GOBBLER’S KNOB – For the past 133 years, Punxsutawney’s famous, weather-forecasting groundhog, Phil, has been fetched from his burrow mid-winter Feb. 2 by members of the Inner Circle and raised overhead his thousands of worldwide followers who rely upon his prediction.
As the legend goes, if Phil wakes from his winter sleep and sees his shadow, he warns of six more weeks of bad weather and scampers back into his burrow. If Phil wakes and finds himself shadowless, he takes it as a sign of an early spring and stays above ground.
According to members of the Groundhog Club, Phil, after making the prediction, chatters to the club’s president in “Groundhogese.” “Groundhogese” is a language, which only the current club president can understand, and his forecast is then translated for the entire world.
At sunrise at 7:27 a.m. this Groundhog Day, Phil emerged from his temporary burrow surrounded by members of the Inner Circle in top hats and tuxedos and to the cheers from his thousands of faithful followers.
In Groundhogese he directed the Inner Circle president to his prognostication scroll. It reads “Down in my burrow on long winter nights, I listen to tunes to keep my mind right.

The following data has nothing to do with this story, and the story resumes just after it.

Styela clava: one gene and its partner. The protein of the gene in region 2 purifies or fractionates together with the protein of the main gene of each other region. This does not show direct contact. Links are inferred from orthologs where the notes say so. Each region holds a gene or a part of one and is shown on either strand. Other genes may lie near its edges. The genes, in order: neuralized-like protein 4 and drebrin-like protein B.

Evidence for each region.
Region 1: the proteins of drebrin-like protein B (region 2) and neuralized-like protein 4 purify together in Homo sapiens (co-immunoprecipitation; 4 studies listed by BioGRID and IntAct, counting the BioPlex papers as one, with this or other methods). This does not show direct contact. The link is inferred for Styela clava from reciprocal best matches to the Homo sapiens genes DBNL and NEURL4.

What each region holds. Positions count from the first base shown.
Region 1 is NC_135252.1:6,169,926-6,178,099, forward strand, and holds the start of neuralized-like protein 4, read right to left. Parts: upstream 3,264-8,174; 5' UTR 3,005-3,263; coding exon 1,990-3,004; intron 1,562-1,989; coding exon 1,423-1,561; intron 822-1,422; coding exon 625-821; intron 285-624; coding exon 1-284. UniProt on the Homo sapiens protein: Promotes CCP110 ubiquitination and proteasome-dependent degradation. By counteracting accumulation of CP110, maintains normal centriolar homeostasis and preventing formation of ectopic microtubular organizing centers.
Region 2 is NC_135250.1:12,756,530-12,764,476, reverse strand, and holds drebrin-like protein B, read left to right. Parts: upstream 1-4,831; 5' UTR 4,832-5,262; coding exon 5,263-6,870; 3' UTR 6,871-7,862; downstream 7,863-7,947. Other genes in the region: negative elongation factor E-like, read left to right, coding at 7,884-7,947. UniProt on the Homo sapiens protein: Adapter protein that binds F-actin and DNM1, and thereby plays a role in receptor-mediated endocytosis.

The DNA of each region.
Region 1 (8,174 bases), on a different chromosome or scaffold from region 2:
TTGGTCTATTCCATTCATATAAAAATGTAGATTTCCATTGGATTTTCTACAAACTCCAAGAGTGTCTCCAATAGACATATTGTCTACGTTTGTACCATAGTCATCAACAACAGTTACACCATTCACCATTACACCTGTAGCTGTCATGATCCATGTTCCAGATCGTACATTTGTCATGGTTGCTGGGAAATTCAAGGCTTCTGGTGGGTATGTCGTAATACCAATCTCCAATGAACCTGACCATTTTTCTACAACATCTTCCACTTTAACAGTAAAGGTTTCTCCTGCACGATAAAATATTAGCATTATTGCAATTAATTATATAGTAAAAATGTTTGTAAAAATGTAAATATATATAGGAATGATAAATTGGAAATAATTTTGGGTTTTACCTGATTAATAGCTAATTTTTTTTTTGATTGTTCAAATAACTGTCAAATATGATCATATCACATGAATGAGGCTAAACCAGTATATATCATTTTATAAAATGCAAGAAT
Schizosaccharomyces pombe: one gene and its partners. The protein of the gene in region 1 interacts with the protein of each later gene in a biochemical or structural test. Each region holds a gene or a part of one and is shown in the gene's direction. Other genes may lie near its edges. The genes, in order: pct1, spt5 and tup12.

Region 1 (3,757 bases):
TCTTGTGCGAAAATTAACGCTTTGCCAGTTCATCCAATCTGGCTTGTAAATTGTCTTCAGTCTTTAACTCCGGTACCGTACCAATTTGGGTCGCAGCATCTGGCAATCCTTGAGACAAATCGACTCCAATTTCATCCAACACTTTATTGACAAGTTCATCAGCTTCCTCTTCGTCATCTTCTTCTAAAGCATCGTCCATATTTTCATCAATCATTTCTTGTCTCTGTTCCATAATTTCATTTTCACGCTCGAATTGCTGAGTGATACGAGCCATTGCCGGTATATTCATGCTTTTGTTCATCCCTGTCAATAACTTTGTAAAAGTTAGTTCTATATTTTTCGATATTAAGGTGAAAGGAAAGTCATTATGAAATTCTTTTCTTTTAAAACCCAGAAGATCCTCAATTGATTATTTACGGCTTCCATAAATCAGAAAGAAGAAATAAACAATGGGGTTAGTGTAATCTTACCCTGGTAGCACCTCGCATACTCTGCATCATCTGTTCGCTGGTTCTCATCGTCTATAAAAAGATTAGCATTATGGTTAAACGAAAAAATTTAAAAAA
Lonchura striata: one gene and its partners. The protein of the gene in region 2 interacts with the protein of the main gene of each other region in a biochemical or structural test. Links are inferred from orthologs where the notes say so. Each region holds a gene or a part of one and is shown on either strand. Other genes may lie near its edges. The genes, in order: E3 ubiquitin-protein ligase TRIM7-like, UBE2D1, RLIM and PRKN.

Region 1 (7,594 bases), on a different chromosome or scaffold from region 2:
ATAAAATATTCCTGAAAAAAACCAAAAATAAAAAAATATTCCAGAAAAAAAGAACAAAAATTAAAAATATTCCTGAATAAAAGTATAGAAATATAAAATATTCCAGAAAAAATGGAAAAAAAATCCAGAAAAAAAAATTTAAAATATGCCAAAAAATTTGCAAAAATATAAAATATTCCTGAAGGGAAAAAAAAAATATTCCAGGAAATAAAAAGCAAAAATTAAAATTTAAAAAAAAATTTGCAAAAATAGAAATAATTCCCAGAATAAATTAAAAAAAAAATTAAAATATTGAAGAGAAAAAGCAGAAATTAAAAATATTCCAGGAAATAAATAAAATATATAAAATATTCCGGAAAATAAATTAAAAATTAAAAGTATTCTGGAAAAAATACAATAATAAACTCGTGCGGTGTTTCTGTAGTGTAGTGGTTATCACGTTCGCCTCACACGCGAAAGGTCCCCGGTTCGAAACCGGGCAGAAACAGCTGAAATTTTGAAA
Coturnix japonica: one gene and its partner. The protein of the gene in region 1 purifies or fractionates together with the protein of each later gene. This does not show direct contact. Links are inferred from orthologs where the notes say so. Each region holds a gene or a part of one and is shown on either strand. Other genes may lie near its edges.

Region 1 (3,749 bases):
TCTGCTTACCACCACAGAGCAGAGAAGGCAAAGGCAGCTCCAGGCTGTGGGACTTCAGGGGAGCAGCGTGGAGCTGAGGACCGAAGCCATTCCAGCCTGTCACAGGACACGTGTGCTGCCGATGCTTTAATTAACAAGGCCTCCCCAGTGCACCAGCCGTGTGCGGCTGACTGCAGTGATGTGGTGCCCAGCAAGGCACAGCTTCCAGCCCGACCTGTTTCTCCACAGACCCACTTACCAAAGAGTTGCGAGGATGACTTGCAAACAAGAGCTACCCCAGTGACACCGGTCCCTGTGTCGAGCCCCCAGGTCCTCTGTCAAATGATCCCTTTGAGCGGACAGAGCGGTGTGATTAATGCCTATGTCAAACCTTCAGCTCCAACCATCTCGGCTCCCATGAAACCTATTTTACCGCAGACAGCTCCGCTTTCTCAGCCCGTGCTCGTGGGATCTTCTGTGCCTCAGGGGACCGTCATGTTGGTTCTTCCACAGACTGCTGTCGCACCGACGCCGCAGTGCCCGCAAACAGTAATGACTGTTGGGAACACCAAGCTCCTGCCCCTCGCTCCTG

“… Your cheers at The Knob really give me a thrill and everyone singing to the world ‘Phil, Phil, Phil’ but predicting the weather, that’s my song.
“For 133 years, I’ve never been wrong, so …. stop the music, here is my forecast: ‘faithful followers, there is no shadow of me; a beautiful spring it shall be.’”
According to the Groundhog Day Web site, the Groundhog Day celebration began with Pennsylvania’s earliest settlers. They brought with them the legend of Candlemas Day, which states, “For as the sun shines on Candlemas Day, so far will the snow swirl in May…”
Punxsutawney held its first Groundhog Day in the 1800’s. The first official trek to Gobbler’s Knob was made Feb. 2, 1887. So, the legend goes, Punxsutawney Phil was named after King Phillip. Prior to being called Phil, he was called Br’er Groundhog.